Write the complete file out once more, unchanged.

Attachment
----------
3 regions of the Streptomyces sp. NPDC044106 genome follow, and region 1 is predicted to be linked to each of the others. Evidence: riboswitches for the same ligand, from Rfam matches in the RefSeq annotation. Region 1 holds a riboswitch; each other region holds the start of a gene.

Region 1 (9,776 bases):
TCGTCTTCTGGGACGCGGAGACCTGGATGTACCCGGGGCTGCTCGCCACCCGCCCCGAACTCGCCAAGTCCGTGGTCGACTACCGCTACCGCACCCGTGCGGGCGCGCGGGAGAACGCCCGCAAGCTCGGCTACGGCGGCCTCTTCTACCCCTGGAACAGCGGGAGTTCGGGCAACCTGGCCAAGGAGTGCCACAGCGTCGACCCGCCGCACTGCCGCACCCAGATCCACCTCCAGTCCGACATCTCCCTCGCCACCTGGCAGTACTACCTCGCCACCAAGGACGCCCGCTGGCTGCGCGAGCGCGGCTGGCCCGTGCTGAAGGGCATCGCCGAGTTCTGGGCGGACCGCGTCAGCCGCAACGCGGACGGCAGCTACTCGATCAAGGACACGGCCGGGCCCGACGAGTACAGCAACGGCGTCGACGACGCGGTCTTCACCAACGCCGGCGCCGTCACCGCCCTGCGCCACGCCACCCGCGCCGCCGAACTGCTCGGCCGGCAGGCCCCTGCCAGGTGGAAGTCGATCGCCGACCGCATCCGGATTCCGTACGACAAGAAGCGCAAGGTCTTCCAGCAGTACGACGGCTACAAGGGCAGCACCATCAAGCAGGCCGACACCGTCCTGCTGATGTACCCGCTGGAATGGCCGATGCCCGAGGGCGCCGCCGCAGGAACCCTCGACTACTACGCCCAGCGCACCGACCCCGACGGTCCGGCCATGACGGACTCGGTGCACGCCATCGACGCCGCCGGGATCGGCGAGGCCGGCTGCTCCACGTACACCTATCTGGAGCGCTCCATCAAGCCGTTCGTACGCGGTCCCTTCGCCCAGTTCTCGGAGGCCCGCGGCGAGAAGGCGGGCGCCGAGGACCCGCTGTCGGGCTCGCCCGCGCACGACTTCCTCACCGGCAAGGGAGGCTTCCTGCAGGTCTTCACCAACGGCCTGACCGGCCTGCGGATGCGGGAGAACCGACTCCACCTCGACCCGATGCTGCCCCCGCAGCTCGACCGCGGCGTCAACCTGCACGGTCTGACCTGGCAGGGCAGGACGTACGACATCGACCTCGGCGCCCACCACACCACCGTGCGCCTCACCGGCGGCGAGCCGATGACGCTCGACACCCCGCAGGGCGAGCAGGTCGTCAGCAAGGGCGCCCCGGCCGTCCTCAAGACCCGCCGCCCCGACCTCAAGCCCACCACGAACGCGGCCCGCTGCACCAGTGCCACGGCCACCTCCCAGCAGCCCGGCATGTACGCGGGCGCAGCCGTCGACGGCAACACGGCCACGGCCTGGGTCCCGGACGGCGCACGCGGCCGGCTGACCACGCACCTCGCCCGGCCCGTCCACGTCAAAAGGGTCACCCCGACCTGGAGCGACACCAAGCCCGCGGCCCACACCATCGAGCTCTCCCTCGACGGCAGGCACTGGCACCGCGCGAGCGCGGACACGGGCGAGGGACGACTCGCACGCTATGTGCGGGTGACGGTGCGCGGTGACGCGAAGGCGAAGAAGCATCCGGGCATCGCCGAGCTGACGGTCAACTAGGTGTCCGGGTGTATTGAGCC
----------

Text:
3 regions of the Streptomyces sp. NPDC044106 genome follow, and region 1 is predicted to be linked to each of the others. Evidence: riboswitches for the same ligand, from Rfam matches in the RefSeq annotation. Region 1 holds a riboswitch; each other region holds the start of a gene.

Region 1 (9,776 bases):
TCGTCTTCTGGGACGCGGAGACCTGGATGTACCCGGGGCTGCTCGCCACCCGCCCCGAACTCGCCAAGTCCGTGGTCGACTACCGCTACCGCACCCGTGCGGGCGCGCGGGAGAACGCCCGCAAGCTCGGCTACGGCGGCCTCTTCTACCCCTGGAACAGCGGGAGTTCGGGCAACCTGGCCAAGGAGTGCCACAGCGTCGACCCGCCGCACTGCCGCACCCAGATCCACCTCCAGTCCGACATCTCCCTCGCCACCTGGCAGTACTACCTCGCCACCAAGGACGCCCGCTGGCTGCGCGAGCGCGGCTGGCCCGTGCTGAAGGGCATCGCCGAGTTCTGGGCGGACCGCGTCAGCCGCAACGCGGACGGCAGCTACTCGATCAAGGACACGGCCGGGCCCGACGAGTACAGCAACGGCGTCGACGACGCGGTCTTCACCAACGCCGGCGCCGTCACCGCCCTGCGCCACGCCACCCGCGCCGCCGAACTGCTCGGCCGGCAGGCCCCTGCCAGGTGGAAGTCGATCGCCGACCGCATCCGGATTCCGTACGACAAGAAGCGCAAGGTCTTCCAGCAGTACGACGGCTACAAGGGCAGCACCATCAAGCAGGCCGACACCGTCCTGCTGATGTACCCGCTGGAATGGCCGATGCCCGAGGGCGCCGCCGCAGGAACCCTCGACTACTACGCCCAGCGCACCGACCCCGACGGTCCGGCCATGACGGACTCGGTGCACGCCATCGACGCCGCCGGGATCGGCGAGGCCGGCTGCTCCACGTACACCTATCTGGAGCGCTCCATCAAGCCGTTCGTACGCGGTCCCTTCGCCCAGTTCTCGGAGGCCCGCGGCGAGAAGGCGGGCGCCGAGGACCCGCTGTCGGGCTCGCCCGCGCACGACTTCCTCACCGGCAAGGGAGGCTTCCTGCAGGTCTTCACCAACGGCCTGACCGGCCTGCGGATGCGGGAGAACCGACTCCACCTCGACCCGATGCTGCCCCCGCAGCTCGACCGCGGCGTCAACCTGCACGGTCTGACCTGGCAGGGCAGGACGTACGACATCGACCTCGGCGCCCACCACACCACCGTGCGCCTCACCGGCGGCGAGCCGATGACGCTCGACACCCCGCAGGGCGAGCAGGTCGTCAGCAAGGGCGCCCCGGCCGTCCTCAAGACCCGCCGCCCCGACCTCAAGCCCACCACGAACGCGGCCCGCTGCACCAGTGCCACGGCCACCTCCCAGCAGCCCGGCATGTACGCGGGCGCAGCCGTCGACGGCAACACGGCCACGGCCTGGGTCCCGGACGGCGCACGCGGCCGGCTGACCACGCACCTCGCCCGGCCCGTCCACGTCAAAAGGGTCACCCCGACCTGGAGCGACACCAAGCCCGCGGCCCACACCATCGAGCTCTCCCTCGACGGCAGGCACTGGCACCGCGCGAGCGCGGACACGGGCGAGGGACGACTCGCACGCTATGTGCGGGTGACGGTGCGCGGTGACGCGAAGGCGAAGAAGCATCCGGGCATCGCCGAGCTGACGGTCAACTAGGTGTCCGGGTGTATTGAGCC